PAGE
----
Classic watches, watchmaking, antique tools, history, vintage ephemera and more!

Learn about mechanical timepieces and how they work, the history of the American watch industry and especially all about the Elgin National Watch Company! Check back for new content daily.

Although this is technically a blog, the content is not generally in a time-based sequence. You can find interesting items throughout. Down the page some is an alphabetical word cloud of keywords used here. A great way to dig in is to look through those topics and click anything you find interesting. You'll see all the relevant content.

Here are a few of my favorites!

There are some large images on some posts, so that might impact your load times, bit I think you will find it worth the wait. Thanks for visiting!

Notes on Elgin Watch Characteristics

The Elgin serial number look-up website, here, can be used to get various information on Elgin movements based on the number stamped on the movement.  Below is bit of information about these characteristics.

Pocketwatch Cases

Elgin never made pocketwatch cases.  Until well into the 1920s, it was a common practice for a shop to offer a selection of watch movements, and a selection of watch cases.  A customer would pick out a movement and a case separately and the watchmaker or jeweler would assemble them together.

I often hear from watch owners that they have looked around the internet for a watch like their's and not found it.  What they are actually looking for though is the case, of which there is a huge variety.  But the movement and the case actually don't "go together" in any hard set way.   The markings on the case also typically do not give you an indication that the case of your Elgin watch has been changed at any point.

This is true of most early American watch makes.  And vintage American makes are remarkably standardized in their form factors, so as to fit a great variety of likewise standardized watch cases made by many case manufacturers.

There is an interesting aside about this.  Since both movements and cases came at a variety of price points, it is not unusual to find high grade, expensive, movements in very plain cases, or to see a basic, no frills, movement in a fancy gold case that likely cost quite a bit.  It all depends on how the original buyer budgeted.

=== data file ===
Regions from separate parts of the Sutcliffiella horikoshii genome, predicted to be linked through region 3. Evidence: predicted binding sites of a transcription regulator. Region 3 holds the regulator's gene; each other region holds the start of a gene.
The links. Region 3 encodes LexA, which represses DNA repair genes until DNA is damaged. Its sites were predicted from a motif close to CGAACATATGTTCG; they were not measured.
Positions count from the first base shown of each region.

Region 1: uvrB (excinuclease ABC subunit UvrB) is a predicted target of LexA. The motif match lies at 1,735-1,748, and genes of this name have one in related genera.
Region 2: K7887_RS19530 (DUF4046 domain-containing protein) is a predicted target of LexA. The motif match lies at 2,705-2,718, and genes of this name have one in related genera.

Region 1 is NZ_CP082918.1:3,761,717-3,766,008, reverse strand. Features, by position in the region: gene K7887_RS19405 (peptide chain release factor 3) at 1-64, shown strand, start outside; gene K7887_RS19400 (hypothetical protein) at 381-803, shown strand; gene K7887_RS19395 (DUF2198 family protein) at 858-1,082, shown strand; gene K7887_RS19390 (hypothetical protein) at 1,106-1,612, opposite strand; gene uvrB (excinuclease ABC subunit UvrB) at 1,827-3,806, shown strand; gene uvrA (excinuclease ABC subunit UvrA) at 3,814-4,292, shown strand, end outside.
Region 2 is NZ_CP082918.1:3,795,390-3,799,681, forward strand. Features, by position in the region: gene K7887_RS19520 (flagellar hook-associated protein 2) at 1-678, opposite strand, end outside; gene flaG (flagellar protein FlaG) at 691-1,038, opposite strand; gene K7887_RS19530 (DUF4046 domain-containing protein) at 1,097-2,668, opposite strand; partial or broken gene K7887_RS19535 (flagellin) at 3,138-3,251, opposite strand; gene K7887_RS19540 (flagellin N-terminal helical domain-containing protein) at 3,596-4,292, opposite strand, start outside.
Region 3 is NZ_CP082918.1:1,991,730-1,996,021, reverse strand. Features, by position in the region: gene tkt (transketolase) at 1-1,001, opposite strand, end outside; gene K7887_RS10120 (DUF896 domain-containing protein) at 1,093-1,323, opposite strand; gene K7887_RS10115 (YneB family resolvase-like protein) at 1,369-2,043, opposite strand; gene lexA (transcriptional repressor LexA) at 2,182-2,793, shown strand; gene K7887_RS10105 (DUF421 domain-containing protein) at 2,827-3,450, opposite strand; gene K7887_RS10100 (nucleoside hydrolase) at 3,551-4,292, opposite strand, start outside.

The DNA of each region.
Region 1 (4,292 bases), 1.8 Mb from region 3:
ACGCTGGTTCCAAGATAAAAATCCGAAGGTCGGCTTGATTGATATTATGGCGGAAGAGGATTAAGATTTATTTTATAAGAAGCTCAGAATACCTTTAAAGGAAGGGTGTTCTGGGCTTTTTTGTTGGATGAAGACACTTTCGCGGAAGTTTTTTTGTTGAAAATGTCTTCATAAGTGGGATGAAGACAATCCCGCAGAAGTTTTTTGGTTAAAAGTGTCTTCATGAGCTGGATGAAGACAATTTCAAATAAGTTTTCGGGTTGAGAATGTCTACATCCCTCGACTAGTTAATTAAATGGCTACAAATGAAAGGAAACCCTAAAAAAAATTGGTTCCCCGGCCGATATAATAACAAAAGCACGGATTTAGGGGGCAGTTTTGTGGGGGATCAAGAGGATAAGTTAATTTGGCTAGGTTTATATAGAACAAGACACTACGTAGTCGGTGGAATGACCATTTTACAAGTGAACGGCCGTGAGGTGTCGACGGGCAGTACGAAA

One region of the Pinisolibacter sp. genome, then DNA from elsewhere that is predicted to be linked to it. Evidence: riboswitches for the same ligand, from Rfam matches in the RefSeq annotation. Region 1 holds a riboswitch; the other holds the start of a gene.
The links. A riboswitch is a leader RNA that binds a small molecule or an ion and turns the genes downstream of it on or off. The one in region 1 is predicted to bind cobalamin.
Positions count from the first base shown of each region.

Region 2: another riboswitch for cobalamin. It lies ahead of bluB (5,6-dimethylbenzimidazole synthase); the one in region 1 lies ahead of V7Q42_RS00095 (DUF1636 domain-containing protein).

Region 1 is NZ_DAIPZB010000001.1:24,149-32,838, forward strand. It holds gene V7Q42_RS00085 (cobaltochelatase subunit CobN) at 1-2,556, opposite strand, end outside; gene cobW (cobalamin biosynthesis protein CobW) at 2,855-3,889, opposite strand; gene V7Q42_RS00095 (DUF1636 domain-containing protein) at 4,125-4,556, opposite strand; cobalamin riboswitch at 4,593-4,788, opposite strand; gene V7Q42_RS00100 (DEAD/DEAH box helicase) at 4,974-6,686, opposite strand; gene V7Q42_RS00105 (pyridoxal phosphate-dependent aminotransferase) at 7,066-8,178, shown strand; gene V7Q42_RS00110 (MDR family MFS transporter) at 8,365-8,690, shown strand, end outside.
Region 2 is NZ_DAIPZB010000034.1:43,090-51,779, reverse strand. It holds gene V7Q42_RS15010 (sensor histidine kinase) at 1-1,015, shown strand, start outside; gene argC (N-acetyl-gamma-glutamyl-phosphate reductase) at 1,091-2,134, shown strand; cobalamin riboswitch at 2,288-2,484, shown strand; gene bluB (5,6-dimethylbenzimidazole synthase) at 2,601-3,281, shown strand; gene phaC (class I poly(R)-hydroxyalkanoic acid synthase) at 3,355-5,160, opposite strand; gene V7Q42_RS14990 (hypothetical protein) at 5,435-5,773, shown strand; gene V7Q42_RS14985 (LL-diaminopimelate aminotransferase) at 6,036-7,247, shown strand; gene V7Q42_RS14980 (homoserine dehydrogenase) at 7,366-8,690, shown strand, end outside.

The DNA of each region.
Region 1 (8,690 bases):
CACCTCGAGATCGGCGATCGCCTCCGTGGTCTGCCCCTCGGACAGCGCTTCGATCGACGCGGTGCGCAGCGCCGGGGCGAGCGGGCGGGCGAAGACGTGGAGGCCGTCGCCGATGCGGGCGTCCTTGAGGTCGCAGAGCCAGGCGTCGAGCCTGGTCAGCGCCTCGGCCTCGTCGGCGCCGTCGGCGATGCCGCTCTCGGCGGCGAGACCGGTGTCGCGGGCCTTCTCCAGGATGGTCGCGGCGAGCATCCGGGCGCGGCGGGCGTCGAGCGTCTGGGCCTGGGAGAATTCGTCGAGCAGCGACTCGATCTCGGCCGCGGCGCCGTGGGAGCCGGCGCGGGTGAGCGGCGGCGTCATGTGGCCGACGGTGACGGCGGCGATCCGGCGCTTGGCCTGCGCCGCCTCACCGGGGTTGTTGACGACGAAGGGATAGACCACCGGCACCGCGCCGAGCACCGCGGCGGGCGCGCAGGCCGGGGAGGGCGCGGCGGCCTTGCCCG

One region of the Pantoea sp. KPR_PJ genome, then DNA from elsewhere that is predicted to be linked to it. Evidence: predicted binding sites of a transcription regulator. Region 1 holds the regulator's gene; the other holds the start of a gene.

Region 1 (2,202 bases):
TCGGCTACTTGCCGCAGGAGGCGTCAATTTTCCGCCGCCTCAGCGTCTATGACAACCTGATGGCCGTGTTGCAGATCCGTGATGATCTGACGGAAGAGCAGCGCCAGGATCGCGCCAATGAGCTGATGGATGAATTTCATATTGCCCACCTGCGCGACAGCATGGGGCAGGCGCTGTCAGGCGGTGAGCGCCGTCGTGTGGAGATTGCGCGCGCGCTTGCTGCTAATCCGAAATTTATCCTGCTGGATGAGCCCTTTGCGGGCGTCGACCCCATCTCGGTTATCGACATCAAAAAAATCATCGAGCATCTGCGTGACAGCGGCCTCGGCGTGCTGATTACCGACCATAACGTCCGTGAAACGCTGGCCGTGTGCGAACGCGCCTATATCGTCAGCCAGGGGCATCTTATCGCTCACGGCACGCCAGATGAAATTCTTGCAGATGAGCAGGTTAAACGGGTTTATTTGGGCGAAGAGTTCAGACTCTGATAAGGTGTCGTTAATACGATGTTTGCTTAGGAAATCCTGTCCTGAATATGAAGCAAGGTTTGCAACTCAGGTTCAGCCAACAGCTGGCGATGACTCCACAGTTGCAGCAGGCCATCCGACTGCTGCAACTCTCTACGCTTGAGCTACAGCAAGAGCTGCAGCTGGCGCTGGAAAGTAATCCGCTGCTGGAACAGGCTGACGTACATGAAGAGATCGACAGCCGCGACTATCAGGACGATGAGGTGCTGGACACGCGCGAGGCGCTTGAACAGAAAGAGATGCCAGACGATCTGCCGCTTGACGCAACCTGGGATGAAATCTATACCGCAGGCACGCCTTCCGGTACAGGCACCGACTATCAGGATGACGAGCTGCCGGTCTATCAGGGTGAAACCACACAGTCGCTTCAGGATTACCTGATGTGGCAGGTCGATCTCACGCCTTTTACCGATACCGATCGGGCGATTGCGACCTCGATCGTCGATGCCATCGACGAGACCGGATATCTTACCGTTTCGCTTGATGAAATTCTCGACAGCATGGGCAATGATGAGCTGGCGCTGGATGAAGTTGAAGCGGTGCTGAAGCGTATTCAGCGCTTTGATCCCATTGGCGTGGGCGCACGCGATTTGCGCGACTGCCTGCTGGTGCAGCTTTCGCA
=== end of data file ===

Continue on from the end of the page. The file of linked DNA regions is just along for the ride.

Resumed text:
Another interesting historical note is that there was at least one early American watch company that tried making its movements in a non-standard size.  Naturally, they made watch cases that fit their watches, so one would have to buy from them.  This practice thankfully did not catch on, and these products are quite obscure today.

Hunter and Open-face Movements

Hunting, or hunter, pocketwatch cases are cases with a cover over the front that opens.  An open-face case has glass on the front and no cover.  Hunting movements have the seconds dial 90 degrees from the winding stem.  Open-faced movements have the seconds 180 degrees off the winding stem.

As noted above, vintage Elgin movements are found in all sorts of cases.  It is even true that hunter and open-face cases can be mixed and matched with hunter and open-face movements.  The hunter and open-face designation on the serial number look-up page refers to the watch movement, not the case style any given watch may be in.

Find more here...


The above comments about watch cases also apply to wristwatches.  The Elgin movements in early wristwatches are simply the smaller pocketwatch movements, typically zero size and below.